With a record $96 million at the domestic boxoffice and $248 million worldwide, Warner Bros. Joker clearly triumphed in theaters this weekend, but how did it do with Oscar voters? In the kind of early-October release slot the studio has used successfully to launch such boxoffice and awards magnets as A Star Is Born, Argo and The Departed, to name a few, there clearly are hopes that this film can land a number of nominations come Oscar time. And that was only amplified when the Todd Phillips-directed film — controversial for the very dark places it goes and uncomfortable realities of today’s society it reflects — won the top award at the Venice Film Festival last month, recently a harbinger of good things at the Academy Awards. Last year’s winner Roma went on to 10 nominations and three Oscars, while the 2017 winner, The Shape of Water was the eventual Best Picture champ.
'Joker' Review: Joaquin Phoenix Kills It In Dark, Timely DC Origin Movie That Is No Laughing Matter - Venice Film Festival
So how did the Academy respond? Joker was shown to membership on Saturday night at the Academy’s Samuel Goldwyn Theatre with an estimated turnout of around 700 (perhaps a bit less), I am told by two different members who were there. That isn’t a turnaway for the 1,000-plus-seat house, as some highly anticipated films get, but it certainly is respectable considering Joker isn’t exactly the kind of film this group usually embraces. Reaction, at least from what I heard, was mixed, which is not surprising since it mirrors critical response now sitting at 69% fresh on Rotten Tomatoes. It got a B+ from moviegoers according to CinemaScore.
One member with no connection to the film emailed: “Turnout was very good and reaction was as well. About three quarters full. Maybe 700. There were several walkouts, though. Good applause at the end. Good applause. Including for the tech credits including Cinematographer.” Another told me many of the older members did not like it, but it seemed like a younger crowd than usual with one particular section delivering strong applause at the end credits. Another older member I spoke with said she had a hard time getting anyone to go with her, but that the person who did accompany her felt the movie made some “salient points” about mental illness. Her opinion, on the other hand, was less generous, calling the applause at end credits “tepid” and said the trailer for the Student Academy Awards shown before the film rolled got a bigger hand. She said she didn’t like the film because it made her worry that it could trigger real-life violence, That had been discussed ad nauseam prior to Joker’s release, but so far no examples of any trouble have surfaced. She did have very good things to say about Phoenix’s performance, however. Phillips, cinematographer Larry Sher and editor Jeff Goth participated in a post-screening Q&A. Time will tell on this one as the season rolls on, but there is no doubt it is making an impact.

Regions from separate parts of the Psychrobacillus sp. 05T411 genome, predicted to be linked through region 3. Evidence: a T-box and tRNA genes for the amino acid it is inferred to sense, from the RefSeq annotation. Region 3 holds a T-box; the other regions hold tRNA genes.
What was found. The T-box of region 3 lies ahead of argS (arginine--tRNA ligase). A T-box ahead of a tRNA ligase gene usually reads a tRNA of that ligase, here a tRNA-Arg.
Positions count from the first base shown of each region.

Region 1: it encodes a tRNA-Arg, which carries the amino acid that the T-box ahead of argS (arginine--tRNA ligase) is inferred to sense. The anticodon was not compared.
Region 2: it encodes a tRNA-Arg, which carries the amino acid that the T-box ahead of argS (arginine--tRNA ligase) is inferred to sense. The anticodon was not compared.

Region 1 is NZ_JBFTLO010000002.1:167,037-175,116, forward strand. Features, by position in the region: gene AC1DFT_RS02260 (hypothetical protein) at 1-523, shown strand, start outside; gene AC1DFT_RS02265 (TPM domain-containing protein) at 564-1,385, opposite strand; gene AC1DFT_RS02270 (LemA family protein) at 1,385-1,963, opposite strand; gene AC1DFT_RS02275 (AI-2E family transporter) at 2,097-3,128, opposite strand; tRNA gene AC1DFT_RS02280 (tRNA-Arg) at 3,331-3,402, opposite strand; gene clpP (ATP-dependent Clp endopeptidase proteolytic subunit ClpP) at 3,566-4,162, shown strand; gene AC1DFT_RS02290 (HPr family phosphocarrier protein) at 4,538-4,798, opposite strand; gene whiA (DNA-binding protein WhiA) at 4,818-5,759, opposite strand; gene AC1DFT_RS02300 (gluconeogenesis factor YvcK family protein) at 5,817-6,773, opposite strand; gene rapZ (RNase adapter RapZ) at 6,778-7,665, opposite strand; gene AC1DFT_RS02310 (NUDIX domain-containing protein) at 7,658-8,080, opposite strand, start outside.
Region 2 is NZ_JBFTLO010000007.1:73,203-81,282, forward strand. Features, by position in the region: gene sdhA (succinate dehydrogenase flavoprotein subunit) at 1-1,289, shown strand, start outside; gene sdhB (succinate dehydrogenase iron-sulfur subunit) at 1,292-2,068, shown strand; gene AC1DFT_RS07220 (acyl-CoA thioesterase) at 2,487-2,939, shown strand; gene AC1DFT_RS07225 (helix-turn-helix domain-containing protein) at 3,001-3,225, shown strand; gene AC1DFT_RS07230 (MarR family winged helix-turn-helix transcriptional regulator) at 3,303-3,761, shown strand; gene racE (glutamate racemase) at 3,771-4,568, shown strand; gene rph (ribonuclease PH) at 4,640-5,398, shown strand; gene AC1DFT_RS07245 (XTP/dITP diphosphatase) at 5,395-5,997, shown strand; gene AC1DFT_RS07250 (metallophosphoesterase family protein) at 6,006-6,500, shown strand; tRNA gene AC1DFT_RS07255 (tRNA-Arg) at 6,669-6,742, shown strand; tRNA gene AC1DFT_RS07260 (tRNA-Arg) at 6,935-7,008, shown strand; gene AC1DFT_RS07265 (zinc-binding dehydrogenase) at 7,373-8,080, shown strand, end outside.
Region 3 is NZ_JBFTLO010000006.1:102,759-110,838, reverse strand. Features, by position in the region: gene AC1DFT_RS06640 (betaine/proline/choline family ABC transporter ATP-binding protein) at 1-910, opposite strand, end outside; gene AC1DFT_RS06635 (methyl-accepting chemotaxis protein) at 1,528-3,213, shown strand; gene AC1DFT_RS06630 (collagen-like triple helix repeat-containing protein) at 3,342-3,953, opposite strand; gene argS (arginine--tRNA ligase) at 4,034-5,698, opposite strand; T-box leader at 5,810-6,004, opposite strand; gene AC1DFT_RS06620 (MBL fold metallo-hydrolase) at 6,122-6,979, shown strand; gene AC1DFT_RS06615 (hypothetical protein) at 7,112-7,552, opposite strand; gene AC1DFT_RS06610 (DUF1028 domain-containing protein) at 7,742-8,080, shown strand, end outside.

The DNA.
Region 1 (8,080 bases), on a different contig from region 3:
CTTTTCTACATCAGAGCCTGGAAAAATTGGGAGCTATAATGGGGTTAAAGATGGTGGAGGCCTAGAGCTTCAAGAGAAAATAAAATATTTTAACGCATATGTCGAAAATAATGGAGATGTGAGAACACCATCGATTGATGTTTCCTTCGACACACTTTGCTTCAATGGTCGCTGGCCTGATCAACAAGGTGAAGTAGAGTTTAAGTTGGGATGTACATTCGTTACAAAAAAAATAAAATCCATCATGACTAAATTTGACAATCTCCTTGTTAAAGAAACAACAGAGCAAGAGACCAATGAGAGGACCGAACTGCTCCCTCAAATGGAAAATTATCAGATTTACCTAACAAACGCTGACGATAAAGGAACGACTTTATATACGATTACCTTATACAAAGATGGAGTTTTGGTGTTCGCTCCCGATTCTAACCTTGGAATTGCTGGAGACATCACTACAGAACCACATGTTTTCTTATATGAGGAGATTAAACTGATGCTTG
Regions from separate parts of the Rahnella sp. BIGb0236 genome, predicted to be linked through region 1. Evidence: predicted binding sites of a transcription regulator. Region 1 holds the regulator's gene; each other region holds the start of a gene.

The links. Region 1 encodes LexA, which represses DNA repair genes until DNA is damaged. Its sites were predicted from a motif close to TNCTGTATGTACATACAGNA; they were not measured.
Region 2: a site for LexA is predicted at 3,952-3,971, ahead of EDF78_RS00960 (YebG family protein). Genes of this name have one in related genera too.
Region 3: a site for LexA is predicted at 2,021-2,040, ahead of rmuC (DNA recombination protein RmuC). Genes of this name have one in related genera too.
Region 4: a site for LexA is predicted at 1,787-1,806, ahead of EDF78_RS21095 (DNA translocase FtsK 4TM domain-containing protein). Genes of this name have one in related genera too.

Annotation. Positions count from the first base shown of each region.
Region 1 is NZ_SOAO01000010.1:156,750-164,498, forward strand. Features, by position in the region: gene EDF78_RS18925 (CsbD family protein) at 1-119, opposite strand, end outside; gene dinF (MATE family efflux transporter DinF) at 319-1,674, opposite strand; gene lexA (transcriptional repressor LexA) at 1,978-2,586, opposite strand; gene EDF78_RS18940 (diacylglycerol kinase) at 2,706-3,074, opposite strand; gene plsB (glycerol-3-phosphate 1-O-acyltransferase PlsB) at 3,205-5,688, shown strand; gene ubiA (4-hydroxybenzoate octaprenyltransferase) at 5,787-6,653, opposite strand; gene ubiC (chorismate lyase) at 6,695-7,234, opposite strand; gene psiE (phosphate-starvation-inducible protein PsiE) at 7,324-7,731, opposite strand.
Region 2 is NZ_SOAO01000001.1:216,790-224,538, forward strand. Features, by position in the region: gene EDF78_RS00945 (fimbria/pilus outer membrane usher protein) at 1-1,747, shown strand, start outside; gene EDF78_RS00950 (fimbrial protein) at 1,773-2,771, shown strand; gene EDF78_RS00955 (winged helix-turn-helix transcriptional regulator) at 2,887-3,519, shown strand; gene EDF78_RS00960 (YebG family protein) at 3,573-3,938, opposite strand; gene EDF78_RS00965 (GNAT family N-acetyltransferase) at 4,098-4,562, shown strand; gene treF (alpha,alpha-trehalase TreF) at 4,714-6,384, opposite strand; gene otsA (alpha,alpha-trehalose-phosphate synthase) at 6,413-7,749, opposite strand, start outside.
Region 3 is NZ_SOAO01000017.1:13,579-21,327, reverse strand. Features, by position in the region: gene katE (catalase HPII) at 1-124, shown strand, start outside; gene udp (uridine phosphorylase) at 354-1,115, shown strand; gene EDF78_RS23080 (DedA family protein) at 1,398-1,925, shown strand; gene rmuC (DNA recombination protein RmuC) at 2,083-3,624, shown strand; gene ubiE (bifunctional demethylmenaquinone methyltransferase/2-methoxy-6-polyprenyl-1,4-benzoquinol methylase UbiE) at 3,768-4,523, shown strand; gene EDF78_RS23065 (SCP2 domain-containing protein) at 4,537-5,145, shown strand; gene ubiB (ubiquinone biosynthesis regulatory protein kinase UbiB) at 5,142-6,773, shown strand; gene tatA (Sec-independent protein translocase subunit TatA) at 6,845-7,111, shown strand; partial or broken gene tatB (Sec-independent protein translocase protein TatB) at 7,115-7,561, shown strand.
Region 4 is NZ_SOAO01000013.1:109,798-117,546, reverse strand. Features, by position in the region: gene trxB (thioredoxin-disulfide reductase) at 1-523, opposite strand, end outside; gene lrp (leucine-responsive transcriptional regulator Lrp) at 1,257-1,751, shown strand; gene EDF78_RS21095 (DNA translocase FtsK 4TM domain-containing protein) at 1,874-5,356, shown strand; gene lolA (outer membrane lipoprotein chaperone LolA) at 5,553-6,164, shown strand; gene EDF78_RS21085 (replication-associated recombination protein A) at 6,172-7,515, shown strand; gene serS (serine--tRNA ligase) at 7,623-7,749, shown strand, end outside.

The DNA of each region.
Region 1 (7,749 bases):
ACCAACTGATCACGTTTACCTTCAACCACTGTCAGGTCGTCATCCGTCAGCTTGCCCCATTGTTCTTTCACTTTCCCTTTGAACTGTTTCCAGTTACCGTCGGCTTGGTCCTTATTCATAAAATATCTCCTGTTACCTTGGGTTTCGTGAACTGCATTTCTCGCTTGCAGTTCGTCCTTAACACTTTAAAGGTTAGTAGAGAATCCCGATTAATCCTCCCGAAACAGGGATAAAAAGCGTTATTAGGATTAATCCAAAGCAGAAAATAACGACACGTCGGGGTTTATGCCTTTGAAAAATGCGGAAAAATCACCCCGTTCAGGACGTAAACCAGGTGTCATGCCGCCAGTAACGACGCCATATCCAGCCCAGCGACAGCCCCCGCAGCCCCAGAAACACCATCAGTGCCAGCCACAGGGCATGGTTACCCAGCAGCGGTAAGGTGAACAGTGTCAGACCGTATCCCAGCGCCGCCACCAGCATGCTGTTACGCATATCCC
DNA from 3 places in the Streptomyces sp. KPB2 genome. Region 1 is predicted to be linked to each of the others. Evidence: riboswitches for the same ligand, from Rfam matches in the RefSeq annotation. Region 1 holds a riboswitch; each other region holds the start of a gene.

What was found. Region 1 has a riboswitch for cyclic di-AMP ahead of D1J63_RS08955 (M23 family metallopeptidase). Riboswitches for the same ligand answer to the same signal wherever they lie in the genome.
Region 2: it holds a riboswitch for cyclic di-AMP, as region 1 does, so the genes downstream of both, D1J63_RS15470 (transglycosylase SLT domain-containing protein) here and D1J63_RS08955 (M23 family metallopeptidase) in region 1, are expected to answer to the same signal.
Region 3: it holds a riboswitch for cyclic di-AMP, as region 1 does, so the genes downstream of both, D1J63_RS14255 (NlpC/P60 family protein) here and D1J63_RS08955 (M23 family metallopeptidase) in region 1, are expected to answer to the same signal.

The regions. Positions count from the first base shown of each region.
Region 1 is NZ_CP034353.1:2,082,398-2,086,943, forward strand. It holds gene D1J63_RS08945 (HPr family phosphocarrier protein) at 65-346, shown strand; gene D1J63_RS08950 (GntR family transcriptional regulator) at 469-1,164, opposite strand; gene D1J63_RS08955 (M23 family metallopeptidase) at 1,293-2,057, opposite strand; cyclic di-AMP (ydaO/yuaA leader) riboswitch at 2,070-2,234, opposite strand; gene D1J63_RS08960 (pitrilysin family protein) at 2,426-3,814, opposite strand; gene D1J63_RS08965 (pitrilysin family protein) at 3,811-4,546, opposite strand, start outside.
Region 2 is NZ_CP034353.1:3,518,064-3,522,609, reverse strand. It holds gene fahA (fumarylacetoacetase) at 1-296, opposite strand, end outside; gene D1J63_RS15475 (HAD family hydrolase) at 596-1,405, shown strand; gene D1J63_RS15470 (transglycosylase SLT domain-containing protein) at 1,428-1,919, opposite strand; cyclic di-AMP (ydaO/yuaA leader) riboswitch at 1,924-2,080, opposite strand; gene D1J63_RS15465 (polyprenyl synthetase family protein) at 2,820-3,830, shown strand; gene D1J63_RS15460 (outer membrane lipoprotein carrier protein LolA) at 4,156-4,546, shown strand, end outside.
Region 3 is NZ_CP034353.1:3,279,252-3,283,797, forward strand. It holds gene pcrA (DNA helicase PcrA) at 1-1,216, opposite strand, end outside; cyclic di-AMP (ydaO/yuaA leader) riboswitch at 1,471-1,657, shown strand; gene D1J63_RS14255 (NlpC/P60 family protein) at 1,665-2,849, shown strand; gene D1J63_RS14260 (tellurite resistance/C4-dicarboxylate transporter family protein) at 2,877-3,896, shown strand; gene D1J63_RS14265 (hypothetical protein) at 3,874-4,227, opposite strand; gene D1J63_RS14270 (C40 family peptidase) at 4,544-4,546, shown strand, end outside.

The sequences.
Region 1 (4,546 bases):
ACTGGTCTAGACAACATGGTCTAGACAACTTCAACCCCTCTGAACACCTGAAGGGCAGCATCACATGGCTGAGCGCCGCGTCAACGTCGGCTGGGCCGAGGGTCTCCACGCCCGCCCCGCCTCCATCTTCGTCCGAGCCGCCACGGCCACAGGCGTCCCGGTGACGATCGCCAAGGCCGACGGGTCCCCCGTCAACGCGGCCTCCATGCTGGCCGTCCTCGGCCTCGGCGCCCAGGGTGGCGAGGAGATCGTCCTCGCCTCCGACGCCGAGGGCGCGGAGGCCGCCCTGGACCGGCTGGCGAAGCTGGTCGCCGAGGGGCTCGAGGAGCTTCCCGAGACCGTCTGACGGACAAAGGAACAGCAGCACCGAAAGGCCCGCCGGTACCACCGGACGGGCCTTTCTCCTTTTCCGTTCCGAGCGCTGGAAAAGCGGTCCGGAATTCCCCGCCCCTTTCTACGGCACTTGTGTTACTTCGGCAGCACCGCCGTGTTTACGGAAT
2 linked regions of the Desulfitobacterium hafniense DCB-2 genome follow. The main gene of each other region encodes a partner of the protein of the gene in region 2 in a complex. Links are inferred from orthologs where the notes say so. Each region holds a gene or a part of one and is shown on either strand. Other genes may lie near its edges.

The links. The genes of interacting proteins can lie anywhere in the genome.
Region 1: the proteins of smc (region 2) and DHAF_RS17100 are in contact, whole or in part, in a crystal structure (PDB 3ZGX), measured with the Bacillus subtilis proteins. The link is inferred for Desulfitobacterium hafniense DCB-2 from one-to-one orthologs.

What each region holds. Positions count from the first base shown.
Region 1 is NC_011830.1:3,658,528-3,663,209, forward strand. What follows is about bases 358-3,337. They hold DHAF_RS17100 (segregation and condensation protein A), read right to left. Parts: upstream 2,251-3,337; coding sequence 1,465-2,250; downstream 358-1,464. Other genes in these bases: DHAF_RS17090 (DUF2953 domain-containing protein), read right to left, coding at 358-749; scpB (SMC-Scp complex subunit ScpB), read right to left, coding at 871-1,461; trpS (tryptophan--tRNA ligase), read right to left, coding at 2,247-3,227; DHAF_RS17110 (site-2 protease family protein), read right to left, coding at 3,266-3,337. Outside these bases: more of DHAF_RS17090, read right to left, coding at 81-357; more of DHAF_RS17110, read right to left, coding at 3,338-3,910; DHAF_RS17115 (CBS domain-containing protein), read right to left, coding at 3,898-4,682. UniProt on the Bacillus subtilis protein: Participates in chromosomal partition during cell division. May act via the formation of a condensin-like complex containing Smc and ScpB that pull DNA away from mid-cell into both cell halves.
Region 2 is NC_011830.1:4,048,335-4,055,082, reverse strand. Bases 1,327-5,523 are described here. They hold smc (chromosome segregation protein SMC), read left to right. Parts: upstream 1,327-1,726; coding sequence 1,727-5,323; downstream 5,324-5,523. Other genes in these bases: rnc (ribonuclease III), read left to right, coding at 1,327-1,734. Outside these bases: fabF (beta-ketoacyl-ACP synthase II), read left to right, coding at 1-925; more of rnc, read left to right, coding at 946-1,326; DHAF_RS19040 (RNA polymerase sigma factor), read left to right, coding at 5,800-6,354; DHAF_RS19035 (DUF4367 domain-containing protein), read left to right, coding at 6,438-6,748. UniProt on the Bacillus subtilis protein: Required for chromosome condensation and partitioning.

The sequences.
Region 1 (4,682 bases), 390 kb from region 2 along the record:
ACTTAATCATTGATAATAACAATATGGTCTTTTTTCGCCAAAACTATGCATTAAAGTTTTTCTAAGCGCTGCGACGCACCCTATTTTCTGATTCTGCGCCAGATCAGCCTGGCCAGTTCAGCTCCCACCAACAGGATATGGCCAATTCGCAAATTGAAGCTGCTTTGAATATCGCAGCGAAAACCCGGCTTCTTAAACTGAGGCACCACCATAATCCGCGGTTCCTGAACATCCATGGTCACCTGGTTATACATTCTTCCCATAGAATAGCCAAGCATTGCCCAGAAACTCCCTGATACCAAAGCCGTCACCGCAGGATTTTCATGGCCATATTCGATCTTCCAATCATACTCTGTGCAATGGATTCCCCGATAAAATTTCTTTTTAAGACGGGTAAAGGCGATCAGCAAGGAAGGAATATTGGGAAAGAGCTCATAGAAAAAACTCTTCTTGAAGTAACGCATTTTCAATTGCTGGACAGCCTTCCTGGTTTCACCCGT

On the other coast, New York Academy members flocked to The Irishman, which got such a big response at the MoMA screening room that they had to open up a second room to accommodate the crowd. They delivered a standing ovation to director Martin Scorsese, star Robert De Niro, cinematographer Rodrigo Prieto, costume designer Sandy Powell and producer Jane Rosenthal, who all attended the post-screening Q&A. West Coast Academy members don’t get their official screening until the last weekend in October.
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